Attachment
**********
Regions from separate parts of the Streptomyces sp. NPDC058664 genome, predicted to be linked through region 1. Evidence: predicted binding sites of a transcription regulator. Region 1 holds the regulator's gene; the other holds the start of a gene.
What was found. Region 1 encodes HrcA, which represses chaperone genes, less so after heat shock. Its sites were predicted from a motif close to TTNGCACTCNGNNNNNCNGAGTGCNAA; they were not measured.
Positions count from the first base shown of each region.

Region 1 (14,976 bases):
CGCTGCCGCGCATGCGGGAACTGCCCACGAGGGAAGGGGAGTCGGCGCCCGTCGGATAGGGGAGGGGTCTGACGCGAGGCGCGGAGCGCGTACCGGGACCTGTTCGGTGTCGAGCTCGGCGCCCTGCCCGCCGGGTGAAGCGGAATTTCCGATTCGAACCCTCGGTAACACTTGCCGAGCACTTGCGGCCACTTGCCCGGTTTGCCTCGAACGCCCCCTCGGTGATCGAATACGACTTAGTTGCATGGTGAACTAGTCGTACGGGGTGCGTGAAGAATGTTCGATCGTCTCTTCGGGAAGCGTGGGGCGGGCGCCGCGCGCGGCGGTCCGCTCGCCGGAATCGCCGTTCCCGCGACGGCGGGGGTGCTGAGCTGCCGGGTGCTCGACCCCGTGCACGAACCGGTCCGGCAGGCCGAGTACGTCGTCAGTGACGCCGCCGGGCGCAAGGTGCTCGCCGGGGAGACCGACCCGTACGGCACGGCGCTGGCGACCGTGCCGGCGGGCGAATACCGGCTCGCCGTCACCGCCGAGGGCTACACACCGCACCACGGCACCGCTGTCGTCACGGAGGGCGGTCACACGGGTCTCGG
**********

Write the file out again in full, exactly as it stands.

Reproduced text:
Regions from separate parts of the Streptomyces sp. NPDC058664 genome, predicted to be linked through region 1. Evidence: predicted binding sites of a transcription regulator. Region 1 holds the regulator's gene; the other holds the start of a gene.
What was found. Region 1 encodes HrcA, which represses chaperone genes, less so after heat shock. Its sites were predicted from a motif close to TTNGCACTCNGNNNNNCNGAGTGCNAA; they were not measured.
Positions count from the first base shown of each region.

Region 1 (14,976 bases):
CGCTGCCGCGCATGCGGGAACTGCCCACGAGGGAAGGGGAGTCGGCGCCCGTCGGATAGGGGAGGGGTCTGACGCGAGGCGCGGAGCGCGTACCGGGACCTGTTCGGTGTCGAGCTCGGCGCCCTGCCCGCCGGGTGAAGCGGAATTTCCGATTCGAACCCTCGGTAACACTTGCCGAGCACTTGCGGCCACTTGCCCGGTTTGCCTCGAACGCCCCCTCGGTGATCGAATACGACTTAGTTGCATGGTGAACTAGTCGTACGGGGTGCGTGAAGAATGTTCGATCGTCTCTTCGGGAAGCGTGGGGCGGGCGCCGCGCGCGGCGGTCCGCTCGCCGGAATCGCCGTTCCCGCGACGGCGGGGGTGCTGAGCTGCCGGGTGCTCGACCCCGTGCACGAACCGGTCCGGCAGGCCGAGTACGTCGTCAGTGACGCCGCCGGGCGCAAGGTGCTCGCCGGGGAGACCGACCCGTACGGCACGGCGCTGGCGACCGTGCCGGCGGGCGAATACCGGCTCGCCGTCACCGCCGAGGGCTACACACCGCACCACGGCACCGCTGTCGTCACGGAGGGCGGTCACACGGGTCTCGG